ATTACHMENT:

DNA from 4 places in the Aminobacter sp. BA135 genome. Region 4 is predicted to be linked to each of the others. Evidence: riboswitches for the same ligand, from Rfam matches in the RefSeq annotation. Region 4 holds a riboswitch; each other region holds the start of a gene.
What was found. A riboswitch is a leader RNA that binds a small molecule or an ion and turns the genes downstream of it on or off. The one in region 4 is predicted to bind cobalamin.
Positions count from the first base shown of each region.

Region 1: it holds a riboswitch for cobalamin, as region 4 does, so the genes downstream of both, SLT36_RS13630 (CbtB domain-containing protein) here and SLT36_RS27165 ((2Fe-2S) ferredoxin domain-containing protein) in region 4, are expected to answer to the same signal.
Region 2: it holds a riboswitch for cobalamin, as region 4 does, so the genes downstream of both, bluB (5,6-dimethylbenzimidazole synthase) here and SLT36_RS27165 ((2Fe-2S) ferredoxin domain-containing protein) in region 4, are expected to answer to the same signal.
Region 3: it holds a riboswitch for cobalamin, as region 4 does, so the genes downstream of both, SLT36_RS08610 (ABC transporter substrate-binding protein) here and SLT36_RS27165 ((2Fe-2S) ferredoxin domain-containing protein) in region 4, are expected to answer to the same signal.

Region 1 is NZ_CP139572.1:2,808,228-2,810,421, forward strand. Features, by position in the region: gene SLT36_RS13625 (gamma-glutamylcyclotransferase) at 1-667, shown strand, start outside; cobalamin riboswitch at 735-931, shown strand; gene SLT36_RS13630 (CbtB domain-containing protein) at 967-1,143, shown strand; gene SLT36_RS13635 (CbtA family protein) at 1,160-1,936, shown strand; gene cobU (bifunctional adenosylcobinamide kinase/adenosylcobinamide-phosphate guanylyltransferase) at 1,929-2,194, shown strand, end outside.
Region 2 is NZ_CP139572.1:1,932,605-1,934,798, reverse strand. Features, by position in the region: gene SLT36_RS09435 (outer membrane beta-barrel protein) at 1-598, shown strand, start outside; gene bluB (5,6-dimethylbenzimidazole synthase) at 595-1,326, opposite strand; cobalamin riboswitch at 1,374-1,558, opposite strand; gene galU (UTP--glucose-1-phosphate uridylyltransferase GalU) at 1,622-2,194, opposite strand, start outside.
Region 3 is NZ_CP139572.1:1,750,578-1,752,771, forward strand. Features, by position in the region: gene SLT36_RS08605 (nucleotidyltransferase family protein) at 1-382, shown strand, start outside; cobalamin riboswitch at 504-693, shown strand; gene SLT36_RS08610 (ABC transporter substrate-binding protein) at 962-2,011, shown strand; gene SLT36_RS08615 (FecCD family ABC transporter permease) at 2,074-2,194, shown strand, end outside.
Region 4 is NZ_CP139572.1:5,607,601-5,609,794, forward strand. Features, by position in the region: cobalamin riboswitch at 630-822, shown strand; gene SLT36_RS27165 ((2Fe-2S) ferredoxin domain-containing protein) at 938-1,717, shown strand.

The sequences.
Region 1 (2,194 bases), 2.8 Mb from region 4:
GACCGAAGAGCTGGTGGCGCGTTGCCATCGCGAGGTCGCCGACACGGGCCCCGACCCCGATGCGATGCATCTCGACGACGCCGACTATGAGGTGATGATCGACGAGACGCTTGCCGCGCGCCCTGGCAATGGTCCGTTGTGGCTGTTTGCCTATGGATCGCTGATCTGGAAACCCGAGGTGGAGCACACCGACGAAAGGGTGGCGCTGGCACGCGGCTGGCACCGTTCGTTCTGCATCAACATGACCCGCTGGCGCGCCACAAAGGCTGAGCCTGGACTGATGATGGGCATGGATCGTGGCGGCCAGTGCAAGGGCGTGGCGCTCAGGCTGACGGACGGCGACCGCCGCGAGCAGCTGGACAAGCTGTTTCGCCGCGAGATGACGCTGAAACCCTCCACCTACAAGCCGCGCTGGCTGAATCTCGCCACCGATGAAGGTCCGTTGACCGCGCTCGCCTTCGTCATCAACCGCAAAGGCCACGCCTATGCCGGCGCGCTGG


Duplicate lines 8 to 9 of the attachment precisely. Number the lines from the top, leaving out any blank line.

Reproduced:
Region 2 is NZ_CP139572.1:1,932,605-1,934,798, reverse strand. Features, by position in the region: gene SLT36_RS09435 (outer membrane beta-barrel protein) at 1-598, shown strand, start outside; gene bluB (5,6-dimethylbenzimidazole synthase) at 595-1,326, opposite strand; cobalamin riboswitch at 1,374-1,558, opposite strand; gene galU (UTP--glucose-1-phosphate uridylyltransferase GalU) at 1,622-2,194, opposite strand, start outside.
Region 3 is NZ_CP139572.1:1,750,578-1,752,771, forward strand. Features, by position in the region: gene SLT36_RS08605 (nucleotidyltransferase family protein) at 1-382, shown strand, start outside; cobalamin riboswitch at 504-693, shown strand; gene SLT36_RS08610 (ABC transporter substrate-binding protein) at 962-2,011, shown strand; gene SLT36_RS08615 (FecCD family ABC transporter permease) at 2,074-2,194, shown strand, end outside.